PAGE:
The Consortium of British Humanitarian Agencies (CBHA) has rebranded as the Start Network. Several (I think four) new INGOs have joined and the focus is no longer just British aid agencies. On Tuesday (10 December) at a launch event the topic of discussion was the future of NGOs (#futureofngos trended for a while). In order to answer this question we have to first grapple with the future of humanitarianism. As mentioned in an earlier post, Humanitarianism: threatened or business as usual, we hinted at the importance of this question: asking if humanitarianism was dead?
As part of the launch Dr Randolph Kent, the Director of the Humanitarian Futures Programme at Kings College London, presented the ideas behind a recent joint paper called The Future of NGOs in the Humanitarian Sector.
The second interesting collaboration that the Start Network had recently initiated was with a new organisation called FutureScaper. FutureScaper was set up by Noah Raford and Nathen Koren whilst studying at MIT. The concept behind the company is crowd sourced scenario planning. In plain English, I think this means asking lots of people their opinion on an issue through surveys and social media and getting an overview of opinion including proposed solutions to specific issues, for almost $0.
On behalf of the Start Network they had asked 152 humanitarians from around the globe what they thought the future of NGOs was in this sector. The answers were presented in a whizzy Prezzi which either intentionally or unintentionally clearly showed the technological divide between the humanitarian and the entrepreneurial sector. Can we turn this oil tanker round with the existing drivers? The conclusions were not surprising and during the Q&A a member of the audience suggested it was describing today and not tomorrow. Later on twitter someone (Linda Poteat of ECB) suggested it was actually describing the situation in Somalia 20 years ago. But the interesting piece was the picture of the future that was described and the subsequent recommendations.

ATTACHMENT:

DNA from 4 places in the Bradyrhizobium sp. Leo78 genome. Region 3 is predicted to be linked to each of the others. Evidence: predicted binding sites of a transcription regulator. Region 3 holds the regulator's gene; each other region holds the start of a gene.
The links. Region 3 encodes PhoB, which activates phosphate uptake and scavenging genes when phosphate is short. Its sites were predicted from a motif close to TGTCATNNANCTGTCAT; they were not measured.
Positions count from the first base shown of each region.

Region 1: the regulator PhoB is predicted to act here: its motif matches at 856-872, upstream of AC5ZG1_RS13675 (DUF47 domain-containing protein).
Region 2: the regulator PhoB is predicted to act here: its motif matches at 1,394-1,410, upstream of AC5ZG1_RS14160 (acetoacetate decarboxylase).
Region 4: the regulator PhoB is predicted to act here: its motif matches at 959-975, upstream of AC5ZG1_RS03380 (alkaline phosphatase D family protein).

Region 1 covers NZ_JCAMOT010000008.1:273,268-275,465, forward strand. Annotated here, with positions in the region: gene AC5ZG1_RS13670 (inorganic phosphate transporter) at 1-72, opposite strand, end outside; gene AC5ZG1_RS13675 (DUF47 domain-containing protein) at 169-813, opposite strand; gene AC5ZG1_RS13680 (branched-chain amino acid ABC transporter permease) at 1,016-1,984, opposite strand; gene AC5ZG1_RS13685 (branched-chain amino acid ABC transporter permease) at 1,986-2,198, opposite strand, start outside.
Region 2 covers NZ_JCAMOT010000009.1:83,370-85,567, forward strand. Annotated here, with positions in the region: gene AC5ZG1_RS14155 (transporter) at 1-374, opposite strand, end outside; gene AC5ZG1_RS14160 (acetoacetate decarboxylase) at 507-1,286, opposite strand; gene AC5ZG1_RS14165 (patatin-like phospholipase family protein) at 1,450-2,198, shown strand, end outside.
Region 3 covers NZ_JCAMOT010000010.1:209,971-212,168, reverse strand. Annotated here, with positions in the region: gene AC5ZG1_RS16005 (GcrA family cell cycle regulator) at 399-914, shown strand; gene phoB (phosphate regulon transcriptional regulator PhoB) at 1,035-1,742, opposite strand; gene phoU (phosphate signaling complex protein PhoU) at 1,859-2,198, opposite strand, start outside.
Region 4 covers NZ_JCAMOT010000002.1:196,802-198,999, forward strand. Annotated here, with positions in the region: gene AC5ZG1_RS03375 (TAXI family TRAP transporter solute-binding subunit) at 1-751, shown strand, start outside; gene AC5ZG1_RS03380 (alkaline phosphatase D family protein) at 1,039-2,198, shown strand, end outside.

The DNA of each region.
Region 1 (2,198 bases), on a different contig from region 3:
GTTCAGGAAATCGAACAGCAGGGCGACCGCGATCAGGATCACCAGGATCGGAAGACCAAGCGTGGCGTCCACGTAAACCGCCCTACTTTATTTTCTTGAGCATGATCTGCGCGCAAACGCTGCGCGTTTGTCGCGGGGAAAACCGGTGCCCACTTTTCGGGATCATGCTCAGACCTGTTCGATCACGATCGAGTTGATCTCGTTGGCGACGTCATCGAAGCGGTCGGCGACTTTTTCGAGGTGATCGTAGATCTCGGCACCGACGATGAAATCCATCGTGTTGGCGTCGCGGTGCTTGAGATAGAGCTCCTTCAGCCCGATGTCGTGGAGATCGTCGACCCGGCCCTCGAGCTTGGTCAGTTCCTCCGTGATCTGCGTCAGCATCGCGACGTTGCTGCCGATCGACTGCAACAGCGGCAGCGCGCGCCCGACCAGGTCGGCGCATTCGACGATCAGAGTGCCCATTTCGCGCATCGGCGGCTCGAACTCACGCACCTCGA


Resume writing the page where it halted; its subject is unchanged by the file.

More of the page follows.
The findings were:
- Aid will be more heavily politicised
- Crises will be longer and more drawn out
- NGOs would no longer be perceived as neutral
- Physical access would increasingly be denied to INGOs
- Aid workers, particularly expats, would be increasingly targeted
- Demonstrating the impact of aid would be more difficult
- Donors’ confidence in INGOs would decrease.
This would mean:
- A decrease in the resources available to and legitimacy of NGOs
- A need for NGOs to rely on volunteers and/or locals.
The recommendations extrapolated from this were, for INGOs to:
- Be more participatory
- Broaden their portfolio and use pre-staging of equipment, staff and training
- Improve their ability to coordinate and work remotely.
The picture presented was of two types of humanitarians: the special forces and the professional amateur local civil defence groups. In some places, it could be argued this is already the case. In fact, in certain areas of the Typhoon Haiyan/Yolanda affected areas of the Philippines, there is clear evidence that some communities were prepared and able to cope/respond due to the capacity and understanding of community based organisations.
Christina Bennett (ex UN) asked where the NGOs sat on this spectrum. The panellists didn’t respond. I don’t think this picture is of a spectrum. It’s two distinct groups and the bit in the middle is the State or authorities, potentially the military and maybe even the private sector. But government, military and private sector can, and should, be represented in both groups too.
This is just one answer to the question ‘what is the future of humanitarianism’? The debate continues today (12 December) in New York at the Humanitarian Symposium organised by UN OCHA. Follow #aid2025 on twitter for details of the discussion and keep linking to #futureofngos.